Sun. Sep 15th, 2019

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Interview: Charlie Hole

5 min read

Charlie Hole 2Often times musicians – even those new to the business – like to play things very close to the chest. They cultivate a sense of ersatz mystery in the hopes that it will add intrigue and enigma to their image. And while this attitude does sometimes have its positives, it also creates a strange disconnect between audience and performer; laying down the foundations of a fractured, icy relationship.

Surprisingly for someone with an EP called Dirty Little Secret, Charlie Hole is not one of these musicians. In conversation he is open, and unguarded, ironically ready to spill his secrets. It’s this honesty that seems set to propel the young musician into the stratosphere, particularly when coupled with the large scale support he has received from such acts as Rod Stewart himself.

We spoke to Hole about Dirty Little Secret, his influences, and the mechanics of his song-writing.

Brendon Veevers: Hi Charlie! How are you mate and where in the world do these questions find you today?

Charlie Hole: I’m great thanks! I’m spending some time with my friends and family down in Bournemouth, doing some gigs and catching up with everyone.

BV: You recently released your very first EP which is called Dirty Little Secret. Firstly, can you tell us a little about the EP and the general vibe of the collection for those yet to hear it?

CH: It’s a collection of 5 songs I’ve been working on over the past year or so, covering things that have happened in my life and things that have interested me. There’s songs on there about whistleblowing and NSA/GCHQ surveillance, as well as the child abuse scandal in the Catholic Church, through to more personal things like unrequited love, hopes, fears, dreams…Those kind of things.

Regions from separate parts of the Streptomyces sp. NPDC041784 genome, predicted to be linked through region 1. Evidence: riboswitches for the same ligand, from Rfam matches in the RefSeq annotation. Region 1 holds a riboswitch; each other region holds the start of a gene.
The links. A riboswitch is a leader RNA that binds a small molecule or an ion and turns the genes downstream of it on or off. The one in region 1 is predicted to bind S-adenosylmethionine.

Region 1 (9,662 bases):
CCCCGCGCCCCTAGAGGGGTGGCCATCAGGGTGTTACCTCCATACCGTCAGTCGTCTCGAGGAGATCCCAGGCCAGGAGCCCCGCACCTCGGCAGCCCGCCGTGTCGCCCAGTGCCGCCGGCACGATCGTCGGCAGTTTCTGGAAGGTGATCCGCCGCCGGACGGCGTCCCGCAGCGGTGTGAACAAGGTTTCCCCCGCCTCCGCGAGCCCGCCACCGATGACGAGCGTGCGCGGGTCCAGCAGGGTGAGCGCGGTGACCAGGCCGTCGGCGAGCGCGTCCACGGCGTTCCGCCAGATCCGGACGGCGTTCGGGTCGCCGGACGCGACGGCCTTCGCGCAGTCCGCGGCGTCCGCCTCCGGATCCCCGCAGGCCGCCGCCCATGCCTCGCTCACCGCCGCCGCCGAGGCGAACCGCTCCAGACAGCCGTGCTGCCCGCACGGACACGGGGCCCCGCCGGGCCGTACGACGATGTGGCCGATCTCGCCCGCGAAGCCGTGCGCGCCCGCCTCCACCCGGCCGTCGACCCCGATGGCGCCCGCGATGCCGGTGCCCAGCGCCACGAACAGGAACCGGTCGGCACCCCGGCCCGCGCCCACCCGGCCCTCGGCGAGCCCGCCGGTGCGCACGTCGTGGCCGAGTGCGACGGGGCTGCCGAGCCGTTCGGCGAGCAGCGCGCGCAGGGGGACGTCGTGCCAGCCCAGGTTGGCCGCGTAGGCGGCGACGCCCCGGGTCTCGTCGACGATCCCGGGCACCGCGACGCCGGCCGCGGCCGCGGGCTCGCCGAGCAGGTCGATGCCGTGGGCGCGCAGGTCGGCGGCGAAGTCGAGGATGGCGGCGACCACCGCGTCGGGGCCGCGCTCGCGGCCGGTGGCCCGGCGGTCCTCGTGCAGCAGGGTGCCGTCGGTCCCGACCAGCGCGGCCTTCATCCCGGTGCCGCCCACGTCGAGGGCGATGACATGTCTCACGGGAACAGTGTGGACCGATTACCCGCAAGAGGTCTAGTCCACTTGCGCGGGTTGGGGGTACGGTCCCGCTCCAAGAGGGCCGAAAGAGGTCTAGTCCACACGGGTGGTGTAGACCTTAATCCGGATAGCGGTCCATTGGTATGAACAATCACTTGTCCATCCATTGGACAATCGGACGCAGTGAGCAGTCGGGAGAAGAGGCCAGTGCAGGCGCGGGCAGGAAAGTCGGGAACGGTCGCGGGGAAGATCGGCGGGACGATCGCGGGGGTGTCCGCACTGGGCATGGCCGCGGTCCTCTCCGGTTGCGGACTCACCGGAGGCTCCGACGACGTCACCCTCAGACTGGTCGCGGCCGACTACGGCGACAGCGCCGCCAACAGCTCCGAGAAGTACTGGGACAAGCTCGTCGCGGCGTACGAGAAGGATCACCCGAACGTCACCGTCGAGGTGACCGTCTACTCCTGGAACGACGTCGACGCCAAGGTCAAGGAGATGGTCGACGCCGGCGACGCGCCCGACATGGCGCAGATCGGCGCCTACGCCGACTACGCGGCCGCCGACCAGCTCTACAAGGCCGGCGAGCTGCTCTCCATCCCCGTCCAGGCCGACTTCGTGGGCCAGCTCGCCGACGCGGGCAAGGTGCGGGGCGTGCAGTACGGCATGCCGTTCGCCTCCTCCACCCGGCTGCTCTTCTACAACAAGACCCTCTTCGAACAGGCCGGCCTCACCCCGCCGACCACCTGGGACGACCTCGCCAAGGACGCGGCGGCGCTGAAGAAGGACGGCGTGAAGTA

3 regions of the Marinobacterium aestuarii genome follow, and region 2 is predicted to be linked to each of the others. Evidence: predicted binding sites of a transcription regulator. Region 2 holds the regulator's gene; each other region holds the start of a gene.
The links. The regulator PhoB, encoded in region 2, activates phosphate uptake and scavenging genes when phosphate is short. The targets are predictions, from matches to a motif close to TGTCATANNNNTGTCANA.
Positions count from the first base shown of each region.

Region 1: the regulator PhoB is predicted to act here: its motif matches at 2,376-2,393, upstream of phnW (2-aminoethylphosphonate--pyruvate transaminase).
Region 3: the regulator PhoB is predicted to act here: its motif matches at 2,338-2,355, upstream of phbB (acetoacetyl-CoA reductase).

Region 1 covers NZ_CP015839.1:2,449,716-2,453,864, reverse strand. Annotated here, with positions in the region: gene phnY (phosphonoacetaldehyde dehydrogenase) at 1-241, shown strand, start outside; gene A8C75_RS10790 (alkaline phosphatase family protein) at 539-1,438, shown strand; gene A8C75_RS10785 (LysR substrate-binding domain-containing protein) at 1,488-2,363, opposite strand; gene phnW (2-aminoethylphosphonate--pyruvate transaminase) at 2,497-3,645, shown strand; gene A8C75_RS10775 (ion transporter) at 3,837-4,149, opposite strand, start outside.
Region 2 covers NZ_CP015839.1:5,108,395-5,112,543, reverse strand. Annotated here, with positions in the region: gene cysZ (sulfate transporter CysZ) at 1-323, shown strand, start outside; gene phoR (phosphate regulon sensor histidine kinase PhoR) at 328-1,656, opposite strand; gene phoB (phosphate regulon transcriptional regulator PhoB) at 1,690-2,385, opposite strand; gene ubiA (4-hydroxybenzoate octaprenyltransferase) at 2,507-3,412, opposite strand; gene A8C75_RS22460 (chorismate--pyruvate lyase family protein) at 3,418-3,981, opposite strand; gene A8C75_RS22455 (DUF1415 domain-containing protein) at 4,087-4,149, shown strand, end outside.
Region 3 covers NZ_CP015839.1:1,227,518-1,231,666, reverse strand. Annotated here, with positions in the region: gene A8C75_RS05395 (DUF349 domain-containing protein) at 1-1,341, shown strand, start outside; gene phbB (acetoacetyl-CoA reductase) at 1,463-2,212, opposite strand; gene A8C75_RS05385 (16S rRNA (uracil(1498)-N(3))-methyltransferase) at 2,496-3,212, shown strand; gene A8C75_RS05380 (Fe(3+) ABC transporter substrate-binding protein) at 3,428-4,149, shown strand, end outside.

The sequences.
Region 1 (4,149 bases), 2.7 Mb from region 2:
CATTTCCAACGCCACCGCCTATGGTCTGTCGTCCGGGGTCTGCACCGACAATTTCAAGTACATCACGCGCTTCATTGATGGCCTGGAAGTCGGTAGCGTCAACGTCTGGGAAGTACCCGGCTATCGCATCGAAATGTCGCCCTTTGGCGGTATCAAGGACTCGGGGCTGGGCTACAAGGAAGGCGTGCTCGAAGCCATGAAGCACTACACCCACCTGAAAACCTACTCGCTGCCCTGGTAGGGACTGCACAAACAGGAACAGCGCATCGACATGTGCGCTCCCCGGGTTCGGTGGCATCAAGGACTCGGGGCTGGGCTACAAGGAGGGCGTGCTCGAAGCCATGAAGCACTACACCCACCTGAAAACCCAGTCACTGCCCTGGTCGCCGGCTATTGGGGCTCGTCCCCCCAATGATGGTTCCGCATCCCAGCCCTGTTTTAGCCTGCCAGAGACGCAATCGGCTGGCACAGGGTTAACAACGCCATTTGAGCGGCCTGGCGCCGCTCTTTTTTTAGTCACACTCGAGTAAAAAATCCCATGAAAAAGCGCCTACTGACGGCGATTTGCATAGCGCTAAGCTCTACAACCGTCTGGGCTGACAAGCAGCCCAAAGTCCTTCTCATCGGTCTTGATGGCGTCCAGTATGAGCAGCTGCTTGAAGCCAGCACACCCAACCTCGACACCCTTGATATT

BV: Where would you say you drew the most inspiration from when putting these tracks together?

CH: I’m always open to inspiration and it comes in all sorts of ways. Sometimes it’s just a feeling or an emotion that comes out but other times, like with the more topical and political songs, they are a bit more calculated and thought out.  

BV: In terms of your songwriting, are you an observational songwriter or do you draw from from personal experiences?

CH: A bit of both really. I think a good songwriter can make a personal experience relevant to an observation or the other way around. You can talk about personal experience but you have to do it in a way that other people can relate to, so it seems to them as if it’s an observation on their own lives.

BV: The title is very intriguing. Why did you opt for the name Dirty Little Secret for the EP?

CH: Jim Cregan, the producer and co-writer on Dirty Little Secret came up with the idea and the title had this enigma about it that really drew me in. The ambiguity means it could really have meant anything, and it got me thinking about secrets and our relationship with secrets. I was interested in what secrets do to us, from guilt about our own secrets to the responsibility and trust involved in knowing someone else’s. In Edward Snowden’s case, he discovered a secret, and it’s what he chose to do, or felt compelled to do that really lead me to writing the song.